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Janet Laurence’s main preoccupation is with evanescence. A gentle war is played out in her work between permanence and ephemera, between stability and stasis. To some extent, it is the goal of all art to preserve matter or a moment in time, and to stay flux. The tension alive in Laurence’s work is her concentration on what is unpreservable, on what can neither be resolved nor steadied, on what it is difficult or impossible to remember. Despite or because of this, she has also been involved in memorial commissions (the tomb of the unknown soldier, Canberra, and more recently the Australian war memorial at Hyde Park in London). For Laurence, art is always a substitute for a certain unnamable quantity that is best embodied in real human striving as opposed to the material things that symbolise it. The survey exhibition at the Drill Hall Gallery at the Australian National University (ANU) was an opportunity to reflect on the many ways Laurence has applied herself to the untellable stories of humanity’s efforts at restitution from decay.
Trace/Efface, 1991, about halfway through the passage of the exhibition, provided an easy point of access to Laurence’s project, and testified to the consistency of her concerns for at least twenty years. A single, long unit of adjoined black frames, it was alternatively photographic images lodged within the framed recessions, and, in a narrower enclosure, packed ash, which looked like concrete. Amorphously abstract from a distance, closer inspection revealed the images to be landscapes, barely visible because effaced with chemicals intended to accelerate the aging process. Ash is matter as remnant prior to its absolute disappearance—what remains behind after disintegration. Here it became the symbol for the inexorable erosion of time.
The frames, however, in Trace/Efface are metaphors for preservation, epitomised by the gallery itself, with all its pretensions to arrested, or suspended time and dispassionate truth. For the historic function of the museum is to preserve and represent time. Any work of art is immaterial in the ideas it purveys, but it is also always material, and, quite simply, matter is prone to metamorphosis and decay. What Laurence is saying with this work is that for the museum to maintain its air of detached historical authority, it must also detach itself from the reality that everything in it will also eventually change and ultimately decay. Much of the activity behind the scenes is to stagger this process, a battle against change, a neurosis of permanence. The photographs, buckled and mottled, come to us like the remnants of an unsavoury past, or some traumatic memory. This object represents the struggle against forgetting and decay, a struggle that can only ever be lost, soon or in some time to come.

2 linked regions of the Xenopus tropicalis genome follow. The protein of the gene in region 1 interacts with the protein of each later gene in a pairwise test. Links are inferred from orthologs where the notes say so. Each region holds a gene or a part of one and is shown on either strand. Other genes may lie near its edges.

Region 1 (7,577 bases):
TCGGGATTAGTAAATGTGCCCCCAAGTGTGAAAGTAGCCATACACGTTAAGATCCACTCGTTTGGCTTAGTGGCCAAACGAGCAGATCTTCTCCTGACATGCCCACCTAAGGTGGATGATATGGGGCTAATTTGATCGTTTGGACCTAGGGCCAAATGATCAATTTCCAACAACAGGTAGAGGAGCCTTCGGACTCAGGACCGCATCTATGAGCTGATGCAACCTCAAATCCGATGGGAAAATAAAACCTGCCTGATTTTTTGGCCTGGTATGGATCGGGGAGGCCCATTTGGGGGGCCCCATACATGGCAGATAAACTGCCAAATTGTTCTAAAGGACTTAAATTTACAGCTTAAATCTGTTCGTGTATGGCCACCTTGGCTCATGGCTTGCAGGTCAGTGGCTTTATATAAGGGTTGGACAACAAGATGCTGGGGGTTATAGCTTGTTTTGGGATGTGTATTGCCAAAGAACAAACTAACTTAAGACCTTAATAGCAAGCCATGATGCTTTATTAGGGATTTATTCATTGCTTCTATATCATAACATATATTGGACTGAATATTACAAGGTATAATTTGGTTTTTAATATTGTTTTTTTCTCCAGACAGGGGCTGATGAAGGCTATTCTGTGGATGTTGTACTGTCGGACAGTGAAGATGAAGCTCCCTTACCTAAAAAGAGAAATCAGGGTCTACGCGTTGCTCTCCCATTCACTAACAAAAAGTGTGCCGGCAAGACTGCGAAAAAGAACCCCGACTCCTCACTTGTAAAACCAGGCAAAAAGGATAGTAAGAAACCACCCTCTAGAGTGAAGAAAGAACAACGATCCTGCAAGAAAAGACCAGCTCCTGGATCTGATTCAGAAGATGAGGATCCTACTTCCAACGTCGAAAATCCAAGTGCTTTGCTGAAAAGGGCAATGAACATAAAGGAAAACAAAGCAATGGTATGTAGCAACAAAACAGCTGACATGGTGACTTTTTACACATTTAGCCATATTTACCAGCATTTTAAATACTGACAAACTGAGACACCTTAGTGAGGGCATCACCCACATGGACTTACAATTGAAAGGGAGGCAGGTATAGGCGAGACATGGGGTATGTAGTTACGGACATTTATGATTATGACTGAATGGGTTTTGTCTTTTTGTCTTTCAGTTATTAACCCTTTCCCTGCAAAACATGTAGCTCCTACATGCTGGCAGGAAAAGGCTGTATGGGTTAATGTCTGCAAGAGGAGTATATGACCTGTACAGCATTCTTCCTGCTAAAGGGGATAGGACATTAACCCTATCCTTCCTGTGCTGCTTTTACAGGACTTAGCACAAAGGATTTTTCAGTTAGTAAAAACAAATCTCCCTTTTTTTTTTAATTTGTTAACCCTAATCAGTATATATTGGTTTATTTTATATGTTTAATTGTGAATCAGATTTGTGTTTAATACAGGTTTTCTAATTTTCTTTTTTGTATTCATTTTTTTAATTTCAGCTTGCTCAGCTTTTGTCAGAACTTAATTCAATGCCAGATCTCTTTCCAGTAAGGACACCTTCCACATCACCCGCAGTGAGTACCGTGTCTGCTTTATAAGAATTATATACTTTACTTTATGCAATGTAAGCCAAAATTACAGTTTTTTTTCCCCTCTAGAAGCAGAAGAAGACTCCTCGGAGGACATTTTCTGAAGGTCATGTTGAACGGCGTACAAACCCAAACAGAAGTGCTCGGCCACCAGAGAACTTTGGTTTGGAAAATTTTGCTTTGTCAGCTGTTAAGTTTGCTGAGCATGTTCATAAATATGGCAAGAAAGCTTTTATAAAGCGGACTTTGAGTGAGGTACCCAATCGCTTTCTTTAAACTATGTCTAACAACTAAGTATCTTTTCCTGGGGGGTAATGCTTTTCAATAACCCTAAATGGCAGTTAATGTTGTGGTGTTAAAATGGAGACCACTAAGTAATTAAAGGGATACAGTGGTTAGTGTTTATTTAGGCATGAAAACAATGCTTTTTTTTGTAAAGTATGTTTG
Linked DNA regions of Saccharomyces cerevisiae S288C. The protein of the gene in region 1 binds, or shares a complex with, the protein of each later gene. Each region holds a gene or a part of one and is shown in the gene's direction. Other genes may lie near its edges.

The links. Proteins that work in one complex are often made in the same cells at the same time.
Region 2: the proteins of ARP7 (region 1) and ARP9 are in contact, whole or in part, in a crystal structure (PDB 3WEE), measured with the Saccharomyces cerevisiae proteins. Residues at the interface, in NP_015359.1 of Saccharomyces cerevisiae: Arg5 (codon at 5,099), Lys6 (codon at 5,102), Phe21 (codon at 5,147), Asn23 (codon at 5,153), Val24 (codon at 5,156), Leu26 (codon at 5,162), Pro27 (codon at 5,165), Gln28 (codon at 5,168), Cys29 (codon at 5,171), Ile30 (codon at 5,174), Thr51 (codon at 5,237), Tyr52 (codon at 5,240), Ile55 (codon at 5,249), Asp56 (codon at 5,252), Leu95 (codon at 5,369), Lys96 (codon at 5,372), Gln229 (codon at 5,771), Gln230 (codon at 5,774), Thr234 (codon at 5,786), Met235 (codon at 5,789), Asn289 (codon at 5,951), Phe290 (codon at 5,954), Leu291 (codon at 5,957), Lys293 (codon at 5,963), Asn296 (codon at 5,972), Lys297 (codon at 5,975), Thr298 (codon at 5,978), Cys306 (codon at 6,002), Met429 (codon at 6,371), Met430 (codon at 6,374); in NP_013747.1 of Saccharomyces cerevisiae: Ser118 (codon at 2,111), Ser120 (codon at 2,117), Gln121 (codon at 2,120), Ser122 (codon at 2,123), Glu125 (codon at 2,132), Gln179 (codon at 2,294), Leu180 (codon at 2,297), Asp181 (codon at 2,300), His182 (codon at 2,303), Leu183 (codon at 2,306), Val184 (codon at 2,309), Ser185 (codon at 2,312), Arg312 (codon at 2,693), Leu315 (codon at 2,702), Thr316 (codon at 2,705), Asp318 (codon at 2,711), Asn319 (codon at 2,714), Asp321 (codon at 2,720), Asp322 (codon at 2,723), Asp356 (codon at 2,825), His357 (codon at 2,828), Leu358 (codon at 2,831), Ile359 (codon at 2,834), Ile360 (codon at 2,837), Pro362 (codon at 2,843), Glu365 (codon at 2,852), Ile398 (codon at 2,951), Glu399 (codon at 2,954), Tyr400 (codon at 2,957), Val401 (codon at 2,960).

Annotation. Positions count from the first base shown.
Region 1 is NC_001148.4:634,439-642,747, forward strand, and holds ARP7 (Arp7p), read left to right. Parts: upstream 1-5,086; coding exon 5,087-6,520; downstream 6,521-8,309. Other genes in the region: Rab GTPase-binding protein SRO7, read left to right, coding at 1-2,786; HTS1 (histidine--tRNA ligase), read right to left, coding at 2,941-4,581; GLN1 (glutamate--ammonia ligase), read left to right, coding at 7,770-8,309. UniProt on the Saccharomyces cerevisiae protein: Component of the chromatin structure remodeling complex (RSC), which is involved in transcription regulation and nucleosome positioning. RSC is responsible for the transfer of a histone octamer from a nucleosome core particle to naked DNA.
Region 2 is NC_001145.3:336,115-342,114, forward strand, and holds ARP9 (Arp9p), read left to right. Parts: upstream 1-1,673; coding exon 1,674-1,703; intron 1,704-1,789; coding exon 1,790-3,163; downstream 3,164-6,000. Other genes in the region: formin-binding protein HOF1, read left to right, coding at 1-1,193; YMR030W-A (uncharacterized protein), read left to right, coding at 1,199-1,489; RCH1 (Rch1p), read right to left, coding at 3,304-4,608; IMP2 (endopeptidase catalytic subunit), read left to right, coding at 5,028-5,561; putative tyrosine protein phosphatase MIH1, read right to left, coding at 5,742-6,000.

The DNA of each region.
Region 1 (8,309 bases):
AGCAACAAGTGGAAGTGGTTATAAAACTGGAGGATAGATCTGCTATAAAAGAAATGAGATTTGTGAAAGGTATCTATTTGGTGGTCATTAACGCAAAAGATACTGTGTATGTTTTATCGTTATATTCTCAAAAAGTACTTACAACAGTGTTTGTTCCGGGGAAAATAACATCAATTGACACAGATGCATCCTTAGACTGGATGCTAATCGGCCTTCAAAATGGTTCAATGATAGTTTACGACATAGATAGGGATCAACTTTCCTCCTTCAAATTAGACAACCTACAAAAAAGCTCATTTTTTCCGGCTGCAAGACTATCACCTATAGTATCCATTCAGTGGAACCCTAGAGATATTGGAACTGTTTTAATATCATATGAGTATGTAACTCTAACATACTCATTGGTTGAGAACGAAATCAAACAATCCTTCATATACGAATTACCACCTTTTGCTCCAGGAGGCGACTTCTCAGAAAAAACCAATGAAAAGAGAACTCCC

Laurence’s photographic works based on graveyards and monuments maintain the same suggestion of our vain efforts to slow the passing of time. The in Stance of Memory, 2005, is a sequence of large photographic transparencies on perspex of images taken from the Hoffman garden in Daniel Libeskind’s Jewish Museum, Berlin. The site itself is in the open air, adjacent to the main building, a grid of concrete blocks, grim surrogates for trees. Laurence’s translucent photographic skeins cause these images to shimmer and dissipate, then to collapse on one another. Libeskind’s building is dreadfully dour and is a manifesto first to architectural deconstruction, a monument to death second and, only third, a homage to Jewish history. Laurence has made Libeskind’s stylised garden appear ethereal. With the heaviness extracted from it, it is as if the artist wishes to give vent to the dead souls that are encased by the building’s inhibitive esoteric grandeur.